The feature is offered for free to MS Teams users, but you need a license for advanced featrures
Microsoft announced this week that Microsoft Teams customers will now be able to view and edit Microsoft Dynamics 365 data in Teams. The feature is available for free, which means that a Microsoft Dynamics 365 license is not required. However, if you need advanced features or analytics, you’ll need to purchase Dynamics 365 for the full experience.
Jared Spataro, Corporate Vice President for Microsoft 365, made the announcement in a blog post. He first admitted that the COVID-19 pandemic has fuelled the sktyrocketing popularity of the Teams platform. “Over the past 18 months, people have come to rely on Teams to meet, chat, call, collaborate,” he writes. But they also help automate business processes.
“In a very real way, Teams has become the new front end for a new world of work. But empowering people for flexible work isn’t easy. Every organization will need to build a new operating model across people, places, and processes.”
He goes on to introduce a new Dynamics 365 + Microsoft Teams experience that “demonstrates the power of collaborative apps and enables organizations to activate this capability.”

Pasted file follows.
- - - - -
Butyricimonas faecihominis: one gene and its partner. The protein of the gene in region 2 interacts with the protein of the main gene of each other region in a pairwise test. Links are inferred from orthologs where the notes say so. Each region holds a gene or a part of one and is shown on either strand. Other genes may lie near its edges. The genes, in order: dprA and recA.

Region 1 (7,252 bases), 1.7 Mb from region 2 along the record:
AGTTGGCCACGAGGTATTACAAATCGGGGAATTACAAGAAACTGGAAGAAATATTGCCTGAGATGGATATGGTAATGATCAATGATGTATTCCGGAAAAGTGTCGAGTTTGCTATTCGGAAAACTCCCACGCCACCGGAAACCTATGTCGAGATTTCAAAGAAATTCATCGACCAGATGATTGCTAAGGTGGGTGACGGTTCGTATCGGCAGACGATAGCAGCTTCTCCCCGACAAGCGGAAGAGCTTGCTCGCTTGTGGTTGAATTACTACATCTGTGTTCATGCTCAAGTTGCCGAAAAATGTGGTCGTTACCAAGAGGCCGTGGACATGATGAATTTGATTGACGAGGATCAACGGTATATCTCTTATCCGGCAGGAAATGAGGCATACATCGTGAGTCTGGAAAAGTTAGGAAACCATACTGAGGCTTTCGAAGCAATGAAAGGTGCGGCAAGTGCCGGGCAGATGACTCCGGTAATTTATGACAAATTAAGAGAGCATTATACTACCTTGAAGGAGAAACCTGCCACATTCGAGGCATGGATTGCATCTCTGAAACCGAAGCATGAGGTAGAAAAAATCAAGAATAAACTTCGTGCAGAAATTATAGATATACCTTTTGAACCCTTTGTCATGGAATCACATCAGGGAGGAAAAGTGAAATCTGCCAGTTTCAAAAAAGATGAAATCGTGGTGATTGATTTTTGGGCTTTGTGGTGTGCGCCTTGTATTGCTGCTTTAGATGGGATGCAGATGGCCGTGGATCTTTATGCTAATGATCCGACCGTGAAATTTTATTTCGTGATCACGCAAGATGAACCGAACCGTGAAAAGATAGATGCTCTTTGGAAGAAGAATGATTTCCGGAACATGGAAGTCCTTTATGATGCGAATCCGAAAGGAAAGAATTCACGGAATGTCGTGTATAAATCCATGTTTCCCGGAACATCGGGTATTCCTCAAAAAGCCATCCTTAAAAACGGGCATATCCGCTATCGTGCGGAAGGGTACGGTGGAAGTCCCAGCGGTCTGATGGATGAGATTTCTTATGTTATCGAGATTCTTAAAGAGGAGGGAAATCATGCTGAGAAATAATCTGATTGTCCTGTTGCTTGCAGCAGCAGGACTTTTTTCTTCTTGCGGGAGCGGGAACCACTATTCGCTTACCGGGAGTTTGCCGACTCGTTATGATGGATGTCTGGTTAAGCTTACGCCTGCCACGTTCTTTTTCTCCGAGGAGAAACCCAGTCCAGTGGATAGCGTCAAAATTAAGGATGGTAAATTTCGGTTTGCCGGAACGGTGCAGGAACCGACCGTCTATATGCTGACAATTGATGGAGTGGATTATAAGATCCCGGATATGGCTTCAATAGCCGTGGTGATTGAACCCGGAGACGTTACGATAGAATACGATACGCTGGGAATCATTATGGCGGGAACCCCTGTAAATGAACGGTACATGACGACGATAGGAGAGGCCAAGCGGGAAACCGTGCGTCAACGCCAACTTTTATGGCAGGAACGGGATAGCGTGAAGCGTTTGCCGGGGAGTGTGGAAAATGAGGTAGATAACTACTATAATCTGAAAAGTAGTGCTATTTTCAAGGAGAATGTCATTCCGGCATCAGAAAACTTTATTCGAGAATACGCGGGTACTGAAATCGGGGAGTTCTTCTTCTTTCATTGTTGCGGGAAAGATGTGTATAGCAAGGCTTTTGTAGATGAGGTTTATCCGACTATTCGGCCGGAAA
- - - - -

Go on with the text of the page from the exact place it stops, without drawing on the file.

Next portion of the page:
Delivering added value without added cost
“Hybrid work requires a new class of apps that surface in rich ways across all the places people work,” Spataro writes. These modalities include, for example, chat, channels, and meetings. These apps are a fusion of people and business process, he says, and are simply known as “collaborative apps.”
Dynamics 365 and Teams help users to seamlessly exchange and capture ideas right in the flow of work. But there is more to the story.
“We’re also eliminating the licensing tax that has historically held organizations back from this kind of integration,” he boasts. Which means they are making these experiences available within Teams to any user, at no additional cost.
“No other technology vendor offers this kind of integration and accessibility across the organization without the need to pay for multiple underlying software licenses,” he adds.